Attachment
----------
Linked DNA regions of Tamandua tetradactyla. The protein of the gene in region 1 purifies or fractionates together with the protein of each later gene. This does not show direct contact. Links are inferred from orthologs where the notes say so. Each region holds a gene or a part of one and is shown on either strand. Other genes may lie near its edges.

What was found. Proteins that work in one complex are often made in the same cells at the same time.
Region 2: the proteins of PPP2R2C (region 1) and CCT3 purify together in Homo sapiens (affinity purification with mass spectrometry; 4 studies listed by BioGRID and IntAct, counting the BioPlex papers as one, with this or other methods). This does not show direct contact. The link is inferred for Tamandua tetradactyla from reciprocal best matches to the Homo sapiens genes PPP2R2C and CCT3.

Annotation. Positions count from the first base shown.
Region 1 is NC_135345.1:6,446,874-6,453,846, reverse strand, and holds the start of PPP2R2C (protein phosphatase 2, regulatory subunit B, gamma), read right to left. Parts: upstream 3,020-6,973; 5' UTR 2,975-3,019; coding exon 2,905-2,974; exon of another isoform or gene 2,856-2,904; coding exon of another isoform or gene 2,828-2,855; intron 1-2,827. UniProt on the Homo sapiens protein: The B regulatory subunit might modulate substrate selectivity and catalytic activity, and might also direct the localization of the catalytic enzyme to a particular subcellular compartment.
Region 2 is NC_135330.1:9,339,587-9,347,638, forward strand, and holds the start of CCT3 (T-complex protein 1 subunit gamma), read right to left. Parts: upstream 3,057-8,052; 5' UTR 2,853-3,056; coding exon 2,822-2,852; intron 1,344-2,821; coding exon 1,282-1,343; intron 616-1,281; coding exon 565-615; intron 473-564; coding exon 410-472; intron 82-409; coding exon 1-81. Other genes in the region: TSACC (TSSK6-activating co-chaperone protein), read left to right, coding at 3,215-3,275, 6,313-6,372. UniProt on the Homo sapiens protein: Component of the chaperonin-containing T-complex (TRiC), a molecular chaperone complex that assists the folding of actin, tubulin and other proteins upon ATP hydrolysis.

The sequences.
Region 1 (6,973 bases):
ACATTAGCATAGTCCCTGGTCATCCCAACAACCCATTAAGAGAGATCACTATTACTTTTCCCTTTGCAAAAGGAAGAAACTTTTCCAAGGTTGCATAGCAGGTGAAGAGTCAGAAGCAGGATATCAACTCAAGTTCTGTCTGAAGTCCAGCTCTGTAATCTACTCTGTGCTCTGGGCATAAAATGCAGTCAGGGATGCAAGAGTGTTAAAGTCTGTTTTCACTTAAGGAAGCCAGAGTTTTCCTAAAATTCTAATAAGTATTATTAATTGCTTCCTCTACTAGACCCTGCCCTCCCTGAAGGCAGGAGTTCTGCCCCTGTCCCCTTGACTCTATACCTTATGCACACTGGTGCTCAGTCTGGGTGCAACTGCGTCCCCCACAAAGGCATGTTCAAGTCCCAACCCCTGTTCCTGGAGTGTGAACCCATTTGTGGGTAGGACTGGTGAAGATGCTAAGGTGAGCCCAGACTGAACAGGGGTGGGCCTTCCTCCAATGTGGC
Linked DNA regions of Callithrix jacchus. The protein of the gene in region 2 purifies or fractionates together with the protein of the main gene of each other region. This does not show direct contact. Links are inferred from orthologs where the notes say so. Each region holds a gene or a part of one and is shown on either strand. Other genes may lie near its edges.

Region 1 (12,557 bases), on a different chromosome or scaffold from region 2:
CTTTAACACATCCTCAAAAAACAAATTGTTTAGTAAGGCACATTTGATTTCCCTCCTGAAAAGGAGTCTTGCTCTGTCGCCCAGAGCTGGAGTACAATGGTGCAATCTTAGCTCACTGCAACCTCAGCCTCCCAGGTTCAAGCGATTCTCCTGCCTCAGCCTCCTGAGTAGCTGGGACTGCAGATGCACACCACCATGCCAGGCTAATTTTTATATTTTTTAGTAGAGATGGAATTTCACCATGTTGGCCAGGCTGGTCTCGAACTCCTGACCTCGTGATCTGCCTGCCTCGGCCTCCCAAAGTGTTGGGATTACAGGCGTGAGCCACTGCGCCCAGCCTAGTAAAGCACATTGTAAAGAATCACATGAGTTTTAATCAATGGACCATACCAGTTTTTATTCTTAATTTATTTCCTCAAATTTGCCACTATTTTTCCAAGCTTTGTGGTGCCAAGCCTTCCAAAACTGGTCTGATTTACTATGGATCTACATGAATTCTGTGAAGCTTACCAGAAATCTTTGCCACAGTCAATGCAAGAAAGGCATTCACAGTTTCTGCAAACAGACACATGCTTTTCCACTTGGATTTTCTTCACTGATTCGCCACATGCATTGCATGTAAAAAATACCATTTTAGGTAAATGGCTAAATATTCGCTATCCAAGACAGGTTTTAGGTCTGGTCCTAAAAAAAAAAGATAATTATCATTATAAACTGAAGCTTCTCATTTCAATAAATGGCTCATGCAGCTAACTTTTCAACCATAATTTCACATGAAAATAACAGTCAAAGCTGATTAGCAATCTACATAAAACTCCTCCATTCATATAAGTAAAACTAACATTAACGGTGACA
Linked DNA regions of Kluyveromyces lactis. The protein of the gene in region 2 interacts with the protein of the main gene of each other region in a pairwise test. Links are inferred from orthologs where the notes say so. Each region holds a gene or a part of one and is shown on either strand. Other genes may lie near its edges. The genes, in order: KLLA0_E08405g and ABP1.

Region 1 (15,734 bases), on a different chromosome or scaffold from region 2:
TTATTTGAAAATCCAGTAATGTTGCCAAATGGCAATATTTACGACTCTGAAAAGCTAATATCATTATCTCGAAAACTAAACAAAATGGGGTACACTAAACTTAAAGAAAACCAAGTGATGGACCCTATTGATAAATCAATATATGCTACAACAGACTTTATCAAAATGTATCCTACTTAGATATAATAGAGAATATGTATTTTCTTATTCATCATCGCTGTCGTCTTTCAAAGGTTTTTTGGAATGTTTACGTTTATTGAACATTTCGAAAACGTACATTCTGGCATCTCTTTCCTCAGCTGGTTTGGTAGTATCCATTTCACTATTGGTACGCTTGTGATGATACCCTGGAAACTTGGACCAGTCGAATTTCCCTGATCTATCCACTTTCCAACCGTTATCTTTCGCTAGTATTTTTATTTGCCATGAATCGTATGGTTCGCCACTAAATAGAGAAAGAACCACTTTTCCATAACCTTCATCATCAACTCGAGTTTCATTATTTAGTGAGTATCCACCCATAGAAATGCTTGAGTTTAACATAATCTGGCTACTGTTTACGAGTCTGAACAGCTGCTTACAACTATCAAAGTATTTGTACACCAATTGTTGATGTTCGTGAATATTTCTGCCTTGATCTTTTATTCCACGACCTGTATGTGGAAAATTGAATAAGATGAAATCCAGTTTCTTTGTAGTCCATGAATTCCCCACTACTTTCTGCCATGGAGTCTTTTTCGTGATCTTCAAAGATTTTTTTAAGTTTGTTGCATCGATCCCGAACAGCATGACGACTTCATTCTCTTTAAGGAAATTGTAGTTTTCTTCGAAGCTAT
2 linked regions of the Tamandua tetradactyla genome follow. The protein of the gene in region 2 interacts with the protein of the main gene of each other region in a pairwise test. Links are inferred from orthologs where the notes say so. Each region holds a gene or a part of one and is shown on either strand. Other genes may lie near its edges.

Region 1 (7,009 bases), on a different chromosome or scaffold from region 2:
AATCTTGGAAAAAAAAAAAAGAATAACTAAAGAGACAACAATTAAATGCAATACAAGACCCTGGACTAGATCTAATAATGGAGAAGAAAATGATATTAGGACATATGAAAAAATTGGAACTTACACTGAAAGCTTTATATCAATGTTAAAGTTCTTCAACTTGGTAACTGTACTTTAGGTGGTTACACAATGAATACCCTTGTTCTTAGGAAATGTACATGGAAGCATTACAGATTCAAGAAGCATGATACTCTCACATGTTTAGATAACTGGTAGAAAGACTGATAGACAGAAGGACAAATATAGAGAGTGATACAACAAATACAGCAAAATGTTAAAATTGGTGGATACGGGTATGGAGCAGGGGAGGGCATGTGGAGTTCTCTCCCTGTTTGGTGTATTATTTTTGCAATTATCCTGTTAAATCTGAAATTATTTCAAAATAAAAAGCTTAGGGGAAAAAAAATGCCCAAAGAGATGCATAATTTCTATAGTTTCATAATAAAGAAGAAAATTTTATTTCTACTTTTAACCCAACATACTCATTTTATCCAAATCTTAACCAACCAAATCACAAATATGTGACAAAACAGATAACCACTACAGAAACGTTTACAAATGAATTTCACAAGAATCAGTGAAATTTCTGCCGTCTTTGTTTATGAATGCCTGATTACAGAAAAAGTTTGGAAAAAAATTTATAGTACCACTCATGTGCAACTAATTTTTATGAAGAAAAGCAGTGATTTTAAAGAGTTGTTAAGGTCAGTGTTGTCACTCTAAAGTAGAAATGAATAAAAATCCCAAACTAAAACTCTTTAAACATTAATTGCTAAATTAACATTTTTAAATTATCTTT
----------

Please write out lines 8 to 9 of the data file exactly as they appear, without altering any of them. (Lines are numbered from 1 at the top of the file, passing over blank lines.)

Region 1 (6,973 bases):
ACATTAGCATAGTCCCTGGTCATCCCAACAACCCATTAAGAGAGATCACTATTACTTTTCCCTTTGCAAAAGGAAGAAACTTTTCCAAGGTTGCATAGCAGGTGAAGAGTCAGAAGCAGGATATCAACTCAAGTTCTGTCTGAAGTCCAGCTCTGTAATCTACTCTGTGCTCTGGGCATAAAATGCAGTCAGGGATGCAAGAGTGTTAAAGTCTGTTTTCACTTAAGGAAGCCAGAGTTTTCCTAAAATTCTAATAAGTATTATTAATTGCTTCCTCTACTAGACCCTGCCCTCCCTGAAGGCAGGAGTTCTGCCCCTGTCCCCTTGACTCTATACCTTATGCACACTGGTGCTCAGTCTGGGTGCAACTGCGTCCCCCACAAAGGCATGTTCAAGTCCCAACCCCTGTTCCTGGAGTGTGAACCCATTTGTGGGTAGGACTGGTGAAGATGCTAAGGTGAGCCCAGACTGAACAGGGGTGGGCCTTCCTCCAATGTGGC